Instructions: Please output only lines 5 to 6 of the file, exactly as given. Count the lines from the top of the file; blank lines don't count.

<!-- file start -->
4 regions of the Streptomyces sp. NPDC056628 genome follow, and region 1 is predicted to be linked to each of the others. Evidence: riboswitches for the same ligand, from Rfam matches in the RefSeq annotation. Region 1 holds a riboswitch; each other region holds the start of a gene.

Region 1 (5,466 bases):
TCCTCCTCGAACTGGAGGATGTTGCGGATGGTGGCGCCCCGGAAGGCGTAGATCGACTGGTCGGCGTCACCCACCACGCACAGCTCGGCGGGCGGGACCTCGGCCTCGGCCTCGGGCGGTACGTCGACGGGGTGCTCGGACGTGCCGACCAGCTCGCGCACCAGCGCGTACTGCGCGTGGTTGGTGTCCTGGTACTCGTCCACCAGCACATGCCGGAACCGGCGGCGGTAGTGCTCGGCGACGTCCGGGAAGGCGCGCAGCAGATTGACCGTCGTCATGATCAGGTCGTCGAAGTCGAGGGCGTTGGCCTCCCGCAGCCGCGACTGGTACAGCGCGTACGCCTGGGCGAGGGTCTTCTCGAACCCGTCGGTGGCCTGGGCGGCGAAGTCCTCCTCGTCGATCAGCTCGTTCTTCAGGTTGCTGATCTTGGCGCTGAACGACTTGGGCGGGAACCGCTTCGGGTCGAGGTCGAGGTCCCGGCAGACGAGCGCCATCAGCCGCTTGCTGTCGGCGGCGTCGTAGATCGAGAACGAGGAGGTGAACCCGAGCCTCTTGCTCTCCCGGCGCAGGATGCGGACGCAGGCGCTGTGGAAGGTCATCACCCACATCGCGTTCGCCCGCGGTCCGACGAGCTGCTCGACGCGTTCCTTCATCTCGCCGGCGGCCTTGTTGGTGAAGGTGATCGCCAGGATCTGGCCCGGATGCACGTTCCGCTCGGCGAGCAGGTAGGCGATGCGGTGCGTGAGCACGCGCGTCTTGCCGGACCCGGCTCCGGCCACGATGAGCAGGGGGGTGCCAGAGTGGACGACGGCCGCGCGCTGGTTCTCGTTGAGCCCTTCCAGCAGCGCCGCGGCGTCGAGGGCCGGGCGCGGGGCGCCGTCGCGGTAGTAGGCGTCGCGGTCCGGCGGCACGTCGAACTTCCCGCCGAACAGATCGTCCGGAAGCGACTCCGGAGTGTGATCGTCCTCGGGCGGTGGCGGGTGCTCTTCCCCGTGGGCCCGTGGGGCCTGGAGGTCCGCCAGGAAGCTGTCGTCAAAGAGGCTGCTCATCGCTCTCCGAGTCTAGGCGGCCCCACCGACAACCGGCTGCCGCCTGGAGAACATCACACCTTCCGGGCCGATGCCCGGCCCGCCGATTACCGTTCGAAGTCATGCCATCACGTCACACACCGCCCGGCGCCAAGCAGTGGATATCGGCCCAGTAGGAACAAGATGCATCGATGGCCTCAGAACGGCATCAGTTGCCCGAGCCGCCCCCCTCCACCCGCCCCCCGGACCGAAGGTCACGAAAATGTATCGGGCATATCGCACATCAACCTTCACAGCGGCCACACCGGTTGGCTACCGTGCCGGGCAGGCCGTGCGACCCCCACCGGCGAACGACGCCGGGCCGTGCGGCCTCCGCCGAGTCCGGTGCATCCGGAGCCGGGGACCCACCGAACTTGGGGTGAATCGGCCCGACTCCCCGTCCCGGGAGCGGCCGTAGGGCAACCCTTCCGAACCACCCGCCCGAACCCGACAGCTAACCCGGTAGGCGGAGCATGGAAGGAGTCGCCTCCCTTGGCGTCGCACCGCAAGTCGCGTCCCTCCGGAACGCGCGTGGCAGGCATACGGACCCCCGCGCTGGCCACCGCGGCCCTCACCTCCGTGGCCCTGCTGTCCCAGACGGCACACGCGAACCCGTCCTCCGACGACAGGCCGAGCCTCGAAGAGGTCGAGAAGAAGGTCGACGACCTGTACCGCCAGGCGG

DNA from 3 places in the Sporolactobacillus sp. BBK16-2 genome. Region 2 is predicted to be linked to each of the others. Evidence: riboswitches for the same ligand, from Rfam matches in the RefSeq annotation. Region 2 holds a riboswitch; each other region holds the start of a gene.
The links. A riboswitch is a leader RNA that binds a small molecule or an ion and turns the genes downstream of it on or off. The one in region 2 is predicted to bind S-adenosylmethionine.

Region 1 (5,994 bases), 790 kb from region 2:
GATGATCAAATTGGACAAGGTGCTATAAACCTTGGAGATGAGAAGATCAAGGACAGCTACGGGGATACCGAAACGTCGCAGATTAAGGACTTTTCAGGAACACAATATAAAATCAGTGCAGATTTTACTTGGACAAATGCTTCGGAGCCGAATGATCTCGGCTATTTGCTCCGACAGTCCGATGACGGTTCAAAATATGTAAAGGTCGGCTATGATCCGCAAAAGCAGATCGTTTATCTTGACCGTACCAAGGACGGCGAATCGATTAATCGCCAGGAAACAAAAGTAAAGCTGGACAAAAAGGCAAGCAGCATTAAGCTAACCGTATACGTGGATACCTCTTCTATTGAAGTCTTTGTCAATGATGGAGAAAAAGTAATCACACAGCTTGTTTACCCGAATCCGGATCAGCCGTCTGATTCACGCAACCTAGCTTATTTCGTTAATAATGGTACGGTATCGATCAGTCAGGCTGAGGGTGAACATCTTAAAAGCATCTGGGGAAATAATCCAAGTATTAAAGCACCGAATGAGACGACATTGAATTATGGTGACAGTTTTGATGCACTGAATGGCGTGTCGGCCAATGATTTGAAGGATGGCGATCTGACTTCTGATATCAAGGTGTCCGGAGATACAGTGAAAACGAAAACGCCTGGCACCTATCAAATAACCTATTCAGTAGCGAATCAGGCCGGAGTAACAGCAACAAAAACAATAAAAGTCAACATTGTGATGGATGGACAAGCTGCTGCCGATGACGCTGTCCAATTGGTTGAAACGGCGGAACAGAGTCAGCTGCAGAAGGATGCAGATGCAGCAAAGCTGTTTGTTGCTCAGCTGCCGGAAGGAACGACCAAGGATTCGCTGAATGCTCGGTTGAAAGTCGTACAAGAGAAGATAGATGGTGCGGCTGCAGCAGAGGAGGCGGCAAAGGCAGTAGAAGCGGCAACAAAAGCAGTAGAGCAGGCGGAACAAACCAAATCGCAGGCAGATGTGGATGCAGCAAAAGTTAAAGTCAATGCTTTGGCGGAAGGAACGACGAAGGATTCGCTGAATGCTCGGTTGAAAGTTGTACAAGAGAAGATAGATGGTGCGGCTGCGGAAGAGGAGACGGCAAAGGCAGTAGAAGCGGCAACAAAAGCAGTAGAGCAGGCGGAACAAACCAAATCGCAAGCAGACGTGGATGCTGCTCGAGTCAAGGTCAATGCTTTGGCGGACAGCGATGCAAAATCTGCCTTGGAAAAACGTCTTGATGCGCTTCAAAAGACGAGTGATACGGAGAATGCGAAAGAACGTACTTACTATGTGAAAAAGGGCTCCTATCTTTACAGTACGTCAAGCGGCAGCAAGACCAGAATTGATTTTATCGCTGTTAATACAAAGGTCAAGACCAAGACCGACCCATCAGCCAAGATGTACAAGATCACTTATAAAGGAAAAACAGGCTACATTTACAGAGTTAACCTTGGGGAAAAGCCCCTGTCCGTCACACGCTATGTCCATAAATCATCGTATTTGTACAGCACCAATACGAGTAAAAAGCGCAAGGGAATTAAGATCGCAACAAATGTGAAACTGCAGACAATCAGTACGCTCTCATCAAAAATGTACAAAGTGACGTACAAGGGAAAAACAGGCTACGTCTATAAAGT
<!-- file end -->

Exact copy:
The links. A riboswitch is a leader RNA that binds a small molecule or an ion and turns the genes downstream of it on or off. The one in region 2 is predicted to bind S-adenosylmethionine.

Region 1 (5,994 bases), 790 kb from region 2: